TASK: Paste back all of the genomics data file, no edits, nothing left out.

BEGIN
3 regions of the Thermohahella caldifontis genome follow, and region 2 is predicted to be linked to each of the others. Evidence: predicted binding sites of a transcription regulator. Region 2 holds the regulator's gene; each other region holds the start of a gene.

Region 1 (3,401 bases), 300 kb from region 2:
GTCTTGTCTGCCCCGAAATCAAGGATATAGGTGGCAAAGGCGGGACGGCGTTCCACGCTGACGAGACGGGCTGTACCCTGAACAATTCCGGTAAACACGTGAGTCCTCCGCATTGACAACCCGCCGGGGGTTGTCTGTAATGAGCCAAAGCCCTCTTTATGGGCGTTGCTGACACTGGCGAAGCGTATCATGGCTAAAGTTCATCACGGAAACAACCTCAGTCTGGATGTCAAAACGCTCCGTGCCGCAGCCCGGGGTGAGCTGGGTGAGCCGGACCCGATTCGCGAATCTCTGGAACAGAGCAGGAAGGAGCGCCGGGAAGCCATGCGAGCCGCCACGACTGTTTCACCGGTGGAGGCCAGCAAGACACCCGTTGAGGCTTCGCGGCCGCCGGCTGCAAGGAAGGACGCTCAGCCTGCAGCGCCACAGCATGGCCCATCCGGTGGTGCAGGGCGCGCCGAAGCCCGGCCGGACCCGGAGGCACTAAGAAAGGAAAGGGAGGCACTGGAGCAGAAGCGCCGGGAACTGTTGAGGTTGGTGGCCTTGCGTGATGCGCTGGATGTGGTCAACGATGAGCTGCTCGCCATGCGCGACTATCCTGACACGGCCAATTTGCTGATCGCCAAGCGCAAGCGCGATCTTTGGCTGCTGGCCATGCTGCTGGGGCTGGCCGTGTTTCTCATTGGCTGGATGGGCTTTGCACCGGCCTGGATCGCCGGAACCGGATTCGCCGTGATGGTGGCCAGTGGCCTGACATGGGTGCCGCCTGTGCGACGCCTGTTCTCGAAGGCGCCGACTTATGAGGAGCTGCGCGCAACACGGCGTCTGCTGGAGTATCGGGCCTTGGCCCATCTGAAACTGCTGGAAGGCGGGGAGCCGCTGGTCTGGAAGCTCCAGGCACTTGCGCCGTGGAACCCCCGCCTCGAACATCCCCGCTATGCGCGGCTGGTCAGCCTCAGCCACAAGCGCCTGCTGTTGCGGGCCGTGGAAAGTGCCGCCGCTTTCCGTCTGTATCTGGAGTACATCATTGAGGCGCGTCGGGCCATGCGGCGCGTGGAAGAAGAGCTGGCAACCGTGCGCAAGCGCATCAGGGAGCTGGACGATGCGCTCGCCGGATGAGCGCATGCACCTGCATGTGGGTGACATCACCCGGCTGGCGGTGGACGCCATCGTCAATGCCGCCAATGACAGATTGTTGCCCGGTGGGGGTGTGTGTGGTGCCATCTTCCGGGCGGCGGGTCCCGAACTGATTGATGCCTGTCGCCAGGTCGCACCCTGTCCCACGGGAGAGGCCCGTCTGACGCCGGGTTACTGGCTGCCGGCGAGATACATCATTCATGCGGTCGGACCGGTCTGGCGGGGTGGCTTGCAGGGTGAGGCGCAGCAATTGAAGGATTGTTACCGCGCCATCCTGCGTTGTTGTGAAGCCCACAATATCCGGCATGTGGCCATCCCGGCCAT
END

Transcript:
3 regions of the Thermohahella caldifontis genome follow, and region 2 is predicted to be linked to each of the others. Evidence: predicted binding sites of a transcription regulator. Region 2 holds the regulator's gene; each other region holds the start of a gene.

Region 1 (3,401 bases), 300 kb from region 2:
GTCTTGTCTGCCCCGAAATCAAGGATATAGGTGGCAAAGGCGGGACGGCGTTCCACGCTGACGAGACGGGCTGTACCCTGAACAATTCCGGTAAACACGTGAGTCCTCCGCATTGACAACCCGCCGGGGGTTGTCTGTAATGAGCCAAAGCCCTCTTTATGGGCGTTGCTGACACTGGCGAAGCGTATCATGGCTAAAGTTCATCACGGAAACAACCTCAGTCTGGATGTCAAAACGCTCCGTGCCGCAGCCCGGGGTGAGCTGGGTGAGCCGGACCCGATTCGCGAATCTCTGGAACAGAGCAGGAAGGAGCGCCGGGAAGCCATGCGAGCCGCCACGACTGTTTCACCGGTGGAGGCCAGCAAGACACCCGTTGAGGCTTCGCGGCCGCCGGCTGCAAGGAAGGACGCTCAGCCTGCAGCGCCACAGCATGGCCCATCCGGTGGTGCAGGGCGCGCCGAAGCCCGGCCGGACCCGGAGGCACTAAGAAAGGAAAGGGAGGCACTGGAGCAGAAGCGCCGGGAACTGTTGAGGTTGGTGGCCTTGCGTGATGCGCTGGATGTGGTCAACGATGAGCTGCTCGCCATGCGCGACTATCCTGACACGGCCAATTTGCTGATCGCCAAGCGCAAGCGCGATCTTTGGCTGCTGGCCATGCTGCTGGGGCTGGCCGTGTTTCTCATTGGCTGGATGGGCTTTGCACCGGCCTGGATCGCCGGAACCGGATTCGCCGTGATGGTGGCCAGTGGCCTGACATGGGTGCCGCCTGTGCGACGCCTGTTCTCGAAGGCGCCGACTTATGAGGAGCTGCGCGCAACACGGCGTCTGCTGGAGTATCGGGCCTTGGCCCATCTGAAACTGCTGGAAGGCGGGGAGCCGCTGGTCTGGAAGCTCCAGGCACTTGCGCCGTGGAACCCCCGCCTCGAACATCCCCGCTATGCGCGGCTGGTCAGCCTCAGCCACAAGCGCCTGCTGTTGCGGGCCGTGGAAAGTGCCGCCGCTTTCCGTCTGTATCTGGAGTACATCATTGAGGCGCGTCGGGCCATGCGGCGCGTGGAAGAAGAGCTGGCAACCGTGCGCAAGCGCATCAGGGAGCTGGACGATGCGCTCGCCGGATGAGCGCATGCACCTGCATGTGGGTGACATCACCCGGCTGGCGGTGGACGCCATCGTCAATGCCGCCAATGACAGATTGTTGCCCGGTGGGGGTGTGTGTGGTGCCATCTTCCGGGCGGCGGGTCCCGAACTGATTGATGCCTGTCGCCAGGTCGCACCCTGTCCCACGGGAGAGGCCCGTCTGACGCCGGGTTACTGGCTGCCGGCGAGATACATCATTCATGCGGTCGGACCGGTCTGGCGGGGTGGCTTGCAGGGTGAGGCGCAGCAATTGAAGGATTGTTACCGCGCCATCCTGCGTTGTTGTGAAGCCCACAATATCCGGCATGTGGCCATCCCGGCCAT